Screen Time for Young Kids: What Does the Research Say?

For most iGen kids, screen time is the coin of the realm— and don’t their parents know it! Screen time is used to incentivize (“If you use the potty, you can watch a cartoon!”) as well as to punish (“Keep up that behavior and you’ll lose screen time for a week!”). And while most parents have used it to gain a few minutes of peace at one time or another to complete a task or regroup after a long day at work, they know that they should put limits on screen time to keep their kids safe and healthy.

But how much screen time is too much? When is it appropriate to allow access to screens?

Are there signs we should look for to determine if our child might be addicted to screens, and is quality as important a variable as quantity?

It can be overwhelming. Fortunately,  there’s some good research available which can shed light and provide some clarity around this issue.  

How Much Screen Time Should I Give My Kids?

The Basics

Because studies suggest too much screen time can lead to negative cognitive, behavioral and physiological consequences, the American Academy of Pediatrics recommends that kids between the ages of 2 and 5 use screens for no more than one hour per day (not including time spent video chatting with friends or family).

The Details

The period between birth and three years of age is often referred to as the critical period because the brain is particularly sensitive to and requires specific stimuli from the outside environment for optimal development of neural networks that form the permanent foundation for all future brain function.

The data suggests that children who become dependent upon tablets and smartphones for stimulation during these early stages can unintentionally cause damage to their still-developing brains, which are designed to grow in response to the real-world stimuli that screens cannot provide. So when a child spends too much time looking at an iPad or smartphone, her development can become stunted.  

When Is Screen Time Best/Worst?

The Basics

The research suggests you should eliminate screens at bedtime. One study conducted by researchers at Penn State College of Medicine concluded that “Using any device at bedtime was associated with a statistically significant increased use of multiple forms of technology at bedtime and use in the middle of the night, reducing sleep quantity and quality.”

The Details

Screen use at bedtime provides a physiological and psychological stimulation that can adversely affect sleep.

Not only do electronic devices emit a short-wavelength, artificial blue light that short circuits the body’s natural circadian rhythm, and inhibits release of the sleep-inducing hormone melatonin, but looking at digital content on a smartphone or iPad also promotes alertness and provides psychological stimuli that makes it harder to fall asleep. REM sleep is delayed, reducing the total amount of REM sleep in a night, which then compromises alertness and cognitive function in the morning. Over time, this can result in a chronic sleep deficiency with negative cognitive and overall health consequences.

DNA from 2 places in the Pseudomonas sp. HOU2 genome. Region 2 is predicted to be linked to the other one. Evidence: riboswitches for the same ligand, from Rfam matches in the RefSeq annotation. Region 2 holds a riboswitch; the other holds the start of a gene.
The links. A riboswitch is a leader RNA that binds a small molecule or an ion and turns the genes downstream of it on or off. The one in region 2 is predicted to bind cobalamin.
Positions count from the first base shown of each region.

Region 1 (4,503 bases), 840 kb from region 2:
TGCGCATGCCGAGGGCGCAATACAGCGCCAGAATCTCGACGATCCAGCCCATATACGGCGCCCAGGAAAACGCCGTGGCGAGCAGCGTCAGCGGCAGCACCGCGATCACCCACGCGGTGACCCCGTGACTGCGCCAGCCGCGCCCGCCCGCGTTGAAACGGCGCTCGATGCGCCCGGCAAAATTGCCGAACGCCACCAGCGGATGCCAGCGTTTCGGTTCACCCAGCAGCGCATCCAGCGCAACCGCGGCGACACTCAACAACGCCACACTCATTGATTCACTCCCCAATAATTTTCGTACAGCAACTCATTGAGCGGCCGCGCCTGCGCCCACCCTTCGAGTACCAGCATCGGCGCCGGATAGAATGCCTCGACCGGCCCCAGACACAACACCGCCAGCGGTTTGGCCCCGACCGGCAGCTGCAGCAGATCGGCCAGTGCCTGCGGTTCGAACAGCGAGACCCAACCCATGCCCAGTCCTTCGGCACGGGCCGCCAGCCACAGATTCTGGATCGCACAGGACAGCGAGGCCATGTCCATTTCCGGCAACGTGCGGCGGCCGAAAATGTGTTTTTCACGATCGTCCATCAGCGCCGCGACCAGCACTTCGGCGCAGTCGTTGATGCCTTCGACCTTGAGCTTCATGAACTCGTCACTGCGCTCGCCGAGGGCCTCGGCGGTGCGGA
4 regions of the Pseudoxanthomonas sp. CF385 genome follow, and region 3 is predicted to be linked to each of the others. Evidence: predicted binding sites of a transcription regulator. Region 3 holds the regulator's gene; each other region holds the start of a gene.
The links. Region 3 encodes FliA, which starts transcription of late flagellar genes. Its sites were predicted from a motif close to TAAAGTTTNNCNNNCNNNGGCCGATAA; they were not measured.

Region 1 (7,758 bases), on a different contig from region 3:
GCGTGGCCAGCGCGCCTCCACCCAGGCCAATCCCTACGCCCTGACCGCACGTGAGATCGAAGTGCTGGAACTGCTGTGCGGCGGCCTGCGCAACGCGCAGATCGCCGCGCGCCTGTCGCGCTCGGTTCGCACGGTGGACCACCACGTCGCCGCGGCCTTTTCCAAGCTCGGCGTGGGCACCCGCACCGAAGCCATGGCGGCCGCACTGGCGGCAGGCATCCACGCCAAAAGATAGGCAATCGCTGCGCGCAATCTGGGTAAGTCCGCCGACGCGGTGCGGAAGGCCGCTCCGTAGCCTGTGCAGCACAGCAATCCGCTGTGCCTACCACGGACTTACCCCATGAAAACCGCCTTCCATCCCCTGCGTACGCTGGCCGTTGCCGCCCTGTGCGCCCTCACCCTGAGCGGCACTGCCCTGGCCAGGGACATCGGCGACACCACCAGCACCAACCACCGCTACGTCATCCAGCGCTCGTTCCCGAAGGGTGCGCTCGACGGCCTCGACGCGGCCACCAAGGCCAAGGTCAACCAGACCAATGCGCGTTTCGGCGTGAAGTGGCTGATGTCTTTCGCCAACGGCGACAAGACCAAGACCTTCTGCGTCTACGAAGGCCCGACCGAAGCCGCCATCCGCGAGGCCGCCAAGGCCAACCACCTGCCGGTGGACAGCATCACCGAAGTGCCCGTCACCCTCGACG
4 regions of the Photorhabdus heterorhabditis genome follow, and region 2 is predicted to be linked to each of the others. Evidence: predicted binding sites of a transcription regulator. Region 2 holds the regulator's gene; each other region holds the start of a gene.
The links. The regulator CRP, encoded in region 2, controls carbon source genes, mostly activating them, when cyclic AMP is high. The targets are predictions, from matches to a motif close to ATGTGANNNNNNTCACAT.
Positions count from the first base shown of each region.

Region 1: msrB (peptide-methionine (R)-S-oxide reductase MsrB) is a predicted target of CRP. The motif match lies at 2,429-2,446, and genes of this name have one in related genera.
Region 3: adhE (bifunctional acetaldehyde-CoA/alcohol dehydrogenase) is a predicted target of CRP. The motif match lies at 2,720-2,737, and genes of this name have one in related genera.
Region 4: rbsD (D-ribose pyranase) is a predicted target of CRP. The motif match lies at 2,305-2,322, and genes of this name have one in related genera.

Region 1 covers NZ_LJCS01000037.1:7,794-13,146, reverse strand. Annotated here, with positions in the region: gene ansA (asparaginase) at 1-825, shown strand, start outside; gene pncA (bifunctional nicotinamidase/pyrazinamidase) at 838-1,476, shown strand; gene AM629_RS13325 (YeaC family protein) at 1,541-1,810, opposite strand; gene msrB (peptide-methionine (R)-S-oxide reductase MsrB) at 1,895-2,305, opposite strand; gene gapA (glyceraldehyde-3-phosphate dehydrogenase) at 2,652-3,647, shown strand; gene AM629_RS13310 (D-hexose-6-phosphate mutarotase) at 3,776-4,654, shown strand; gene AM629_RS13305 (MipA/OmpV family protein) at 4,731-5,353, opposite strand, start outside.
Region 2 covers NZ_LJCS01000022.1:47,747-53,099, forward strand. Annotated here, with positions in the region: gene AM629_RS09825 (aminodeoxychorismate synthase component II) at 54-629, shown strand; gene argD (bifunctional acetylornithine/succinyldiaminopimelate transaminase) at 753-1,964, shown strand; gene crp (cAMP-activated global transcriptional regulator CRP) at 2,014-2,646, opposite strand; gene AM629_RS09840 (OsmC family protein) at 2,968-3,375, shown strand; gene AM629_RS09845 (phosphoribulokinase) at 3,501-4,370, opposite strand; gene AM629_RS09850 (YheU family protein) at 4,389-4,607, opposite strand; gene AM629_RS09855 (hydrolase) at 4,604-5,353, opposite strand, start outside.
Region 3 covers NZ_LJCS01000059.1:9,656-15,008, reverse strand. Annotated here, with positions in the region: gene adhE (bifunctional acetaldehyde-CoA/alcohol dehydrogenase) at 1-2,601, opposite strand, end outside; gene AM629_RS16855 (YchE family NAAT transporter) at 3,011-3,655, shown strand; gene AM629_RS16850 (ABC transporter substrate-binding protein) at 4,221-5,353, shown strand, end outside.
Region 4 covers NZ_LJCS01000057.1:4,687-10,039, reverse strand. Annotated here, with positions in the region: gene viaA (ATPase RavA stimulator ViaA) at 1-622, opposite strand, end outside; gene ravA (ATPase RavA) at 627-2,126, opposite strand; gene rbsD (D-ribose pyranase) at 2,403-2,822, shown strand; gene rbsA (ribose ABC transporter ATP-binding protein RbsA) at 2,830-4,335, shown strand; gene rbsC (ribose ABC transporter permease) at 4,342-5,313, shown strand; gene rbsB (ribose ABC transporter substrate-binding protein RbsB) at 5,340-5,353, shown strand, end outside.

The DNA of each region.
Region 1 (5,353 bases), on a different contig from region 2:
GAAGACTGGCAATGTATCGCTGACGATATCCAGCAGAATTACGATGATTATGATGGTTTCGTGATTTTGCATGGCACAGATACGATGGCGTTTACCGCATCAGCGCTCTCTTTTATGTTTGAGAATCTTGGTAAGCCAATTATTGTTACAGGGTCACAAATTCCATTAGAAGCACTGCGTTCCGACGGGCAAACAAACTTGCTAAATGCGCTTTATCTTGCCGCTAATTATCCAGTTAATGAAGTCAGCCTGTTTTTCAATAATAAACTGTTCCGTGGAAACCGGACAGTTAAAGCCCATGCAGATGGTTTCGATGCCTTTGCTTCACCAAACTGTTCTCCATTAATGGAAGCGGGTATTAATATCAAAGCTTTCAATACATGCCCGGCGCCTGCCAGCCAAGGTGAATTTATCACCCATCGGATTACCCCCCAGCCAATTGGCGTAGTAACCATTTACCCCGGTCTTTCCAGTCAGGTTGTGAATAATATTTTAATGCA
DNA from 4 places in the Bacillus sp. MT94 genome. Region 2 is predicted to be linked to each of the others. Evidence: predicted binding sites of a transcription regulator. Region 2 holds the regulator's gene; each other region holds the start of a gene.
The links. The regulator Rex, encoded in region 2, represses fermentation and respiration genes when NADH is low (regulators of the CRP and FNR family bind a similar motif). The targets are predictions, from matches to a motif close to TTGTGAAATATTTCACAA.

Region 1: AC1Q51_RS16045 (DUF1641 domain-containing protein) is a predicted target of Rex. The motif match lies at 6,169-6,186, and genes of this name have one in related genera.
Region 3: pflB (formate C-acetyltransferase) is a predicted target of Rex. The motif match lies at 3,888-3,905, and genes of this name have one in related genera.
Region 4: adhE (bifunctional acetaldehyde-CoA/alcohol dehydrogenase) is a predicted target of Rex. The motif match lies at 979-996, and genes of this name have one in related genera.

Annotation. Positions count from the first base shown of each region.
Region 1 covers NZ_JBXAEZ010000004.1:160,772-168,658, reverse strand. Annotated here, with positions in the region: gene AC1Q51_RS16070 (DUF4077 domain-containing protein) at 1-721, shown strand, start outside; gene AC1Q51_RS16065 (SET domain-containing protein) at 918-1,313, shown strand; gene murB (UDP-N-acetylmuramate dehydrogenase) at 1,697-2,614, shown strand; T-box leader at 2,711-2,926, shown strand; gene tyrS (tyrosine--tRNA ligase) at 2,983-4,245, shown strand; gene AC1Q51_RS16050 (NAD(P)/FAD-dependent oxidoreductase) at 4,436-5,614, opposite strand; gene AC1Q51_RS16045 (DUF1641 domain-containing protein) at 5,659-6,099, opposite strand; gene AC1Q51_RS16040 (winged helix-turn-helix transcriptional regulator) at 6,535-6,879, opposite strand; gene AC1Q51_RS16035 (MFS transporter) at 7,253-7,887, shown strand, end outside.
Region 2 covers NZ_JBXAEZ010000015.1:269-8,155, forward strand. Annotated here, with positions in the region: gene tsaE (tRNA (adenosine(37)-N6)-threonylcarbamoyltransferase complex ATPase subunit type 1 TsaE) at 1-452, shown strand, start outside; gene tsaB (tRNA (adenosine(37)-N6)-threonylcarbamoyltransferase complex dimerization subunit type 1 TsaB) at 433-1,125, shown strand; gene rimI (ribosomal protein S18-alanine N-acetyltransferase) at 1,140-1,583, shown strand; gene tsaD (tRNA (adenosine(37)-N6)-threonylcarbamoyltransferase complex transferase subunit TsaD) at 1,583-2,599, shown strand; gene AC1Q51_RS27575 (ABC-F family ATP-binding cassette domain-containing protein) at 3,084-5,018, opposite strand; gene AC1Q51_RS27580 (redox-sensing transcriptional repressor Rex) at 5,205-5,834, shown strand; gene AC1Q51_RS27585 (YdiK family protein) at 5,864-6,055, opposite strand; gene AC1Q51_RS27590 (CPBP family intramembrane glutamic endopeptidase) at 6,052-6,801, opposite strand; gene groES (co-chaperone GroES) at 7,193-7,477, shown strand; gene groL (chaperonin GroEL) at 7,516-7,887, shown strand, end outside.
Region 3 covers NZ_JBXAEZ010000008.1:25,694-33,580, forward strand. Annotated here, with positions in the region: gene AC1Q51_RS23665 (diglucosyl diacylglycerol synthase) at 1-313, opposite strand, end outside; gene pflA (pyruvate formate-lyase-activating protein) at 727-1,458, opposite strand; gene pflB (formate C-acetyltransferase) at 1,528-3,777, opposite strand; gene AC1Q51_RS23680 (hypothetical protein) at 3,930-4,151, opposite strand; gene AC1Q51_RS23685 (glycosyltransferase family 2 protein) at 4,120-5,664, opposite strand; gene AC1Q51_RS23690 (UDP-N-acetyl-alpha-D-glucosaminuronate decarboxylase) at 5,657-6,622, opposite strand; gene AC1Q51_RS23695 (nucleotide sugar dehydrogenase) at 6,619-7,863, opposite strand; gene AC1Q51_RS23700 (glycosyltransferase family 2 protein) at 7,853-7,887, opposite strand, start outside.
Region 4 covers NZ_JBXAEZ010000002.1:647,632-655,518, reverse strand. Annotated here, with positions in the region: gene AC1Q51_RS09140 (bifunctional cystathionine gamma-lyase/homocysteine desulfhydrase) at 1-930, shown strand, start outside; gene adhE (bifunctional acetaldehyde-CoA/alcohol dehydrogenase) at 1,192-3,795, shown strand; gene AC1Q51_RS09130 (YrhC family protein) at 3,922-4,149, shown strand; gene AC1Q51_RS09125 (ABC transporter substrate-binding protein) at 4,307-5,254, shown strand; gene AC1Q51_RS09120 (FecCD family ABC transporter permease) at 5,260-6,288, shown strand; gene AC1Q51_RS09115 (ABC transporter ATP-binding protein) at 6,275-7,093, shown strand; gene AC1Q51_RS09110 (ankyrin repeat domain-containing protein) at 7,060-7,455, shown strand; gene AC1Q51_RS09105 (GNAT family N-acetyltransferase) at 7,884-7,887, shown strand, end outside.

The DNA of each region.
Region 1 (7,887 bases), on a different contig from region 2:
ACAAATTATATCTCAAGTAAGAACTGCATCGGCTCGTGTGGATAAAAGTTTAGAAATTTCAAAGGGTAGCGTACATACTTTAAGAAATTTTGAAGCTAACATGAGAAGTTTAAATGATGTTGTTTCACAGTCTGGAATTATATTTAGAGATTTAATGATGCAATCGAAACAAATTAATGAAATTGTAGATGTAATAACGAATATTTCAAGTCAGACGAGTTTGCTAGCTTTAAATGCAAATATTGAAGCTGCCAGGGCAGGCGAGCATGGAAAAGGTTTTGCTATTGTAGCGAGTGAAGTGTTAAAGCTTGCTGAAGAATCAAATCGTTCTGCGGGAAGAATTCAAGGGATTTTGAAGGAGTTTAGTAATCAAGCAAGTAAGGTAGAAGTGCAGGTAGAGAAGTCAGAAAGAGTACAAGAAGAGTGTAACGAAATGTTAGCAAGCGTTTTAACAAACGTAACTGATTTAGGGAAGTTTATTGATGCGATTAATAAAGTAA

How Do I Know If My Child Is Addicted?

The Basics

A child displaying trouble unplugging, or a showing consistent willingness to forego physical or social activity in favor of screen time, may be strong indicators of addiction to screen time. But according to one study, you should be taking a more holistic approach to assessing whether your child has a problem.

The Details

According to researchers at the University of Michigan, “how children use the devices, not how much time they spend on them, is the strongest predictor of emotional or social problems connected with screen addiction…there is more to it than number of hours. What matters most is whether screen use causes problems in other areas of life or has become an all-consuming activity.”

For children over the age of three, healthy screen limits may not be just about setting hourly caps, but may also require us to be mindful of our child’s overall emotional disposition and engagement.

If, for example, one child enjoys more actual time on a device than another, but has not lost interest in other activities, remains engaged in family and social activity and does not become agitated when not allowed access to media, she may not be in danger of becoming addicted.

An ever-changing, increasingly sophisticated media landscape with more and more options for creating and enjoying digital content is just a fact of life for the Internet Generation. The good news is that there are a plethora of excellent resources for parents who want to educate themselves on recommended guidelines for screen time. Parents should also know they play an important role in helping children navigate the digital world, and in modeling healthy screen behaviors for them.


If you’re looking for a dynamic learning environment filled with real world, brain-developing stimulation for your child, come tour one of ABC’s & 123’s Learning Centers today!